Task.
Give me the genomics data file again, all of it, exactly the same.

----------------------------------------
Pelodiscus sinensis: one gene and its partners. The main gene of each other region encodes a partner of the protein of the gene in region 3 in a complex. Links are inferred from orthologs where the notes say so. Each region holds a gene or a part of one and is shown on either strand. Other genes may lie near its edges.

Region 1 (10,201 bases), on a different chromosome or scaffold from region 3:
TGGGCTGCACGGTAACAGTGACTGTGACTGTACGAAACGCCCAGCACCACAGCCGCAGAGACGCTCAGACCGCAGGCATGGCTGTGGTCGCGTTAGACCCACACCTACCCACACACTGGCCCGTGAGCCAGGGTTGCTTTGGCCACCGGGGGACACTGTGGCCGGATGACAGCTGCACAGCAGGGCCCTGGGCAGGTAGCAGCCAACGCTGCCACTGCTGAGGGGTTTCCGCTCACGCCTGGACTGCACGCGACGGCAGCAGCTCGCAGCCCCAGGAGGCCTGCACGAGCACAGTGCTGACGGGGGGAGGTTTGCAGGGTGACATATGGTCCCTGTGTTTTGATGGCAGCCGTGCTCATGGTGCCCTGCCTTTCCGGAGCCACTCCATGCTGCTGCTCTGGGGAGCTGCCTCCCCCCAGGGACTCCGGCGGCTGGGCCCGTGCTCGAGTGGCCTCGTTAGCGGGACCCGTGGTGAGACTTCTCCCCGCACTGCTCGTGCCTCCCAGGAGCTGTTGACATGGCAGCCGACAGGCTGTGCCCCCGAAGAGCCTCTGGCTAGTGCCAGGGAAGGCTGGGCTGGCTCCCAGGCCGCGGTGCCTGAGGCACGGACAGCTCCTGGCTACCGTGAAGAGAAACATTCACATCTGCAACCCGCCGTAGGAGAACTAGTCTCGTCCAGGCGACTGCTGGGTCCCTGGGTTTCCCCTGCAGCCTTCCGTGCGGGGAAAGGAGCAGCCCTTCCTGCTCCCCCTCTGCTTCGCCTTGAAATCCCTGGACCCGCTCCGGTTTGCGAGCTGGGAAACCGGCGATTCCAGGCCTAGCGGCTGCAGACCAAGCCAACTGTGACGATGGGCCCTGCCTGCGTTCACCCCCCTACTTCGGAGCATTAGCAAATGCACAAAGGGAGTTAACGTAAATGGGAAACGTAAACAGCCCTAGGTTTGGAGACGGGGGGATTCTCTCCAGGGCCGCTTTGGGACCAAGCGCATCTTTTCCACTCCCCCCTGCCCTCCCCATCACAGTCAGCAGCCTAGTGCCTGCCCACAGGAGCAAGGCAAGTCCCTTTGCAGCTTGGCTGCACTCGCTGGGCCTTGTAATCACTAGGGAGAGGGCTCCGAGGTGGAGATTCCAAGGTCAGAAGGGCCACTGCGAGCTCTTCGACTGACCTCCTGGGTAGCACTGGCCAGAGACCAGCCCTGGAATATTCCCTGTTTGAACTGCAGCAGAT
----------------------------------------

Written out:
Pelodiscus sinensis: one gene and its partners. The main gene of each other region encodes a partner of the protein of the gene in region 3 in a complex. Links are inferred from orthologs where the notes say so. Each region holds a gene or a part of one and is shown on either strand. Other genes may lie near its edges.

Region 1 (10,201 bases), on a different chromosome or scaffold from region 3:
TGGGCTGCACGGTAACAGTGACTGTGACTGTACGAAACGCCCAGCACCACAGCCGCAGAGACGCTCAGACCGCAGGCATGGCTGTGGTCGCGTTAGACCCACACCTACCCACACACTGGCCCGTGAGCCAGGGTTGCTTTGGCCACCGGGGGACACTGTGGCCGGATGACAGCTGCACAGCAGGGCCCTGGGCAGGTAGCAGCCAACGCTGCCACTGCTGAGGGGTTTCCGCTCACGCCTGGACTGCACGCGACGGCAGCAGCTCGCAGCCCCAGGAGGCCTGCACGAGCACAGTGCTGACGGGGGGAGGTTTGCAGGGTGACATATGGTCCCTGTGTTTTGATGGCAGCCGTGCTCATGGTGCCCTGCCTTTCCGGAGCCACTCCATGCTGCTGCTCTGGGGAGCTGCCTCCCCCCAGGGACTCCGGCGGCTGGGCCCGTGCTCGAGTGGCCTCGTTAGCGGGACCCGTGGTGAGACTTCTCCCCGCACTGCTCGTGCCTCCCAGGAGCTGTTGACATGGCAGCCGACAGGCTGTGCCCCCGAAGAGCCTCTGGCTAGTGCCAGGGAAGGCTGGGCTGGCTCCCAGGCCGCGGTGCCTGAGGCACGGACAGCTCCTGGCTACCGTGAAGAGAAACATTCACATCTGCAACCCGCCGTAGGAGAACTAGTCTCGTCCAGGCGACTGCTGGGTCCCTGGGTTTCCCCTGCAGCCTTCCGTGCGGGGAAAGGAGCAGCCCTTCCTGCTCCCCCTCTGCTTCGCCTTGAAATCCCTGGACCCGCTCCGGTTTGCGAGCTGGGAAACCGGCGATTCCAGGCCTAGCGGCTGCAGACCAAGCCAACTGTGACGATGGGCCCTGCCTGCGTTCACCCCCCTACTTCGGAGCATTAGCAAATGCACAAAGGGAGTTAACGTAAATGGGAAACGTAAACAGCCCTAGGTTTGGAGACGGGGGGATTCTCTCCAGGGCCGCTTTGGGACCAAGCGCATCTTTTCCACTCCCCCCTGCCCTCCCCATCACAGTCAGCAGCCTAGTGCCTGCCCACAGGAGCAAGGCAAGTCCCTTTGCAGCTTGGCTGCACTCGCTGGGCCTTGTAATCACTAGGGAGAGGGCTCCGAGGTGGAGATTCCAAGGTCAGAAGGGCCACTGCGAGCTCTTCGACTGACCTCCTGGGTAGCACTGGCCAGAGACCAGCCCTGGAATATTCCCTGTTTGAACTGCAGCAGAT